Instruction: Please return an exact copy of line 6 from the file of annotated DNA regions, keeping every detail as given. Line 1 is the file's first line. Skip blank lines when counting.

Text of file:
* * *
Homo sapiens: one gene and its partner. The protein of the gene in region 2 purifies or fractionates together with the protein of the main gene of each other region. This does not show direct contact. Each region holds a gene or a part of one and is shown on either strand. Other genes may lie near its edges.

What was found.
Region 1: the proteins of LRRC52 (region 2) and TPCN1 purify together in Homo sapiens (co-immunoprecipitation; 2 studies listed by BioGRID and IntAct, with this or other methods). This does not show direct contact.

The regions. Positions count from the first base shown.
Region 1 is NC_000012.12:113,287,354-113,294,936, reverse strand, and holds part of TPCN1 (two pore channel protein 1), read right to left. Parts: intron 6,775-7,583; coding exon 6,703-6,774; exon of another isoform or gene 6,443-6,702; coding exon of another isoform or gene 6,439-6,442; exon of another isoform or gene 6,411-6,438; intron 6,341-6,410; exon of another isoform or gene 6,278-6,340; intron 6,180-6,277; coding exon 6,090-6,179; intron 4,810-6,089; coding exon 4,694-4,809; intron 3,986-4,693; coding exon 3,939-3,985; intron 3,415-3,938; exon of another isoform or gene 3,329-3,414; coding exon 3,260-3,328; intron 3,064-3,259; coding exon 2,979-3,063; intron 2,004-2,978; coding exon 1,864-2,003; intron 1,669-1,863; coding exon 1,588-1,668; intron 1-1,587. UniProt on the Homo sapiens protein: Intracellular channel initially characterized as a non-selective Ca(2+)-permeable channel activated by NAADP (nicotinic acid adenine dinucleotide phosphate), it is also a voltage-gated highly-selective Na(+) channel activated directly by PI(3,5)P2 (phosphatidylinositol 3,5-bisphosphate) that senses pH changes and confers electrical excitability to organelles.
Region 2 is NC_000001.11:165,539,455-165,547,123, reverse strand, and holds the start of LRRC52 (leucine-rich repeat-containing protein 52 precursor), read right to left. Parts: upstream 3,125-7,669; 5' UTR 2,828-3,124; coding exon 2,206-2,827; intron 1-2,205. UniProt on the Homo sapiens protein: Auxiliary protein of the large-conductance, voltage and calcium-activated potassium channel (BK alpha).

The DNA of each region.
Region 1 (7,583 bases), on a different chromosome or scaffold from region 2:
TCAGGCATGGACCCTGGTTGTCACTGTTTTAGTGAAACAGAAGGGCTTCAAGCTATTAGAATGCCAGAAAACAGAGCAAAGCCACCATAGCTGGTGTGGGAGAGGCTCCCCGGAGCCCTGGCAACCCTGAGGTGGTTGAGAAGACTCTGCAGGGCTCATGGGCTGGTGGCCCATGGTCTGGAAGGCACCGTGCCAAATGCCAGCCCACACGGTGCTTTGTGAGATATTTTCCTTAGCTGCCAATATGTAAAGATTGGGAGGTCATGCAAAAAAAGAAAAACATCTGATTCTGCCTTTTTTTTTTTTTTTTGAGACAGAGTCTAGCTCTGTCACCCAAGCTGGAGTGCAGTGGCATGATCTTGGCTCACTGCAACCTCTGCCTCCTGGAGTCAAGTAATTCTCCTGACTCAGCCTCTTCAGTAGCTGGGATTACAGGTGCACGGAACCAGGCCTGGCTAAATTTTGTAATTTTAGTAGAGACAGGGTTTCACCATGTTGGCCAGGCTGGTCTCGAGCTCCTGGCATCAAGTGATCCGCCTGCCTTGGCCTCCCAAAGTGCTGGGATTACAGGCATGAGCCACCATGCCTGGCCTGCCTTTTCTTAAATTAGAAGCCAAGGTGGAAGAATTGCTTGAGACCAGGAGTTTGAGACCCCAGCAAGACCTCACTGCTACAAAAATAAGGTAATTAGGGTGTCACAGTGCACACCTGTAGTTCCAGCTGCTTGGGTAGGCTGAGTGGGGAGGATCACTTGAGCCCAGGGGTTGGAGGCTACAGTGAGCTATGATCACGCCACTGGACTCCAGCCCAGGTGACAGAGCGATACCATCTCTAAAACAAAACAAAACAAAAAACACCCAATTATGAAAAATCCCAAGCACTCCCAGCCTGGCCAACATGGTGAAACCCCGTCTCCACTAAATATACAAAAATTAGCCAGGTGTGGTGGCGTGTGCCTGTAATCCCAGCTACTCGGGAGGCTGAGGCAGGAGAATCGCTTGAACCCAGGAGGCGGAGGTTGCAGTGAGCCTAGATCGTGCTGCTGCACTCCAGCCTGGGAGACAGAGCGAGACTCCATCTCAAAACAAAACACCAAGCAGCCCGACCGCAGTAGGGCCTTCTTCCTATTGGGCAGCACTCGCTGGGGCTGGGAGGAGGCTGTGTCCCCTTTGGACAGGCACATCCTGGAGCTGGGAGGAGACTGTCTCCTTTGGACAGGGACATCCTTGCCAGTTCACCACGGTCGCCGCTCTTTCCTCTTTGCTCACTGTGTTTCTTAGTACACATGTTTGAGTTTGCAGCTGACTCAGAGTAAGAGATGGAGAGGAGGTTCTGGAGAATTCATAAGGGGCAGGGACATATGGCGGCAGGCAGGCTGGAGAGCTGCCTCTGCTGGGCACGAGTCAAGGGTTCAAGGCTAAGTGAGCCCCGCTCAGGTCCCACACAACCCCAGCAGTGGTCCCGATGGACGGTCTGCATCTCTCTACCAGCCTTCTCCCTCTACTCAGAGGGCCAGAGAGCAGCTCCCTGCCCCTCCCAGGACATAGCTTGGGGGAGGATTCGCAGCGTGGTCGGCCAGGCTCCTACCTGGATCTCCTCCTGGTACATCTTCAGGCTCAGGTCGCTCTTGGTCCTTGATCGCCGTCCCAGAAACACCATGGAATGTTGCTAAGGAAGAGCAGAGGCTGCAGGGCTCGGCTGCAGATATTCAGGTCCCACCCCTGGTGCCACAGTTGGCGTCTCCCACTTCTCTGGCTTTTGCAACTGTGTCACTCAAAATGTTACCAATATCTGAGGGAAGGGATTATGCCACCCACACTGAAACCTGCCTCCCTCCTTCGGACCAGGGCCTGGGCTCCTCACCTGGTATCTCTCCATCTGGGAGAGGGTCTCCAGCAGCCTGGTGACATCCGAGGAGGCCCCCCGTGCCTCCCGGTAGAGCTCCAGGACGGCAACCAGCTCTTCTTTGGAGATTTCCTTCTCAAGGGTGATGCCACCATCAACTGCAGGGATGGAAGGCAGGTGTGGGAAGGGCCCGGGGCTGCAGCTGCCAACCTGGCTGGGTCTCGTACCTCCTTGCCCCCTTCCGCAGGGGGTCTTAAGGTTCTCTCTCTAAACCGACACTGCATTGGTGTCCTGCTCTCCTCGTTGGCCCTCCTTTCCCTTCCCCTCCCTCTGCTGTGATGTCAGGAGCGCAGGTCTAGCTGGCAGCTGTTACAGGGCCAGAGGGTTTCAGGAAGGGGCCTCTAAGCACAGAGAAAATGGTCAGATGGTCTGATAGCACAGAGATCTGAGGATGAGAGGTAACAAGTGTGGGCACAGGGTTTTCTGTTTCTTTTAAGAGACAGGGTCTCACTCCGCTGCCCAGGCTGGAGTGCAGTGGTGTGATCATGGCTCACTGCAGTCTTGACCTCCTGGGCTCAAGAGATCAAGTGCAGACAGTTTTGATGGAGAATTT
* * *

Region 2 is NC_000001.11:165,539,455-165,547,123, reverse strand, and holds the start of LRRC52 (leucine-rich repeat-containing protein 52 precursor), read right to left. Parts: upstream 3,125-7,669; 5' UTR 2,828-3,124; coding exon 2,206-2,827; intron 1-2,205. UniProt on the Homo sapiens protein: Auxiliary protein of the large-conductance, voltage and calcium-activated potassium channel (BK alpha).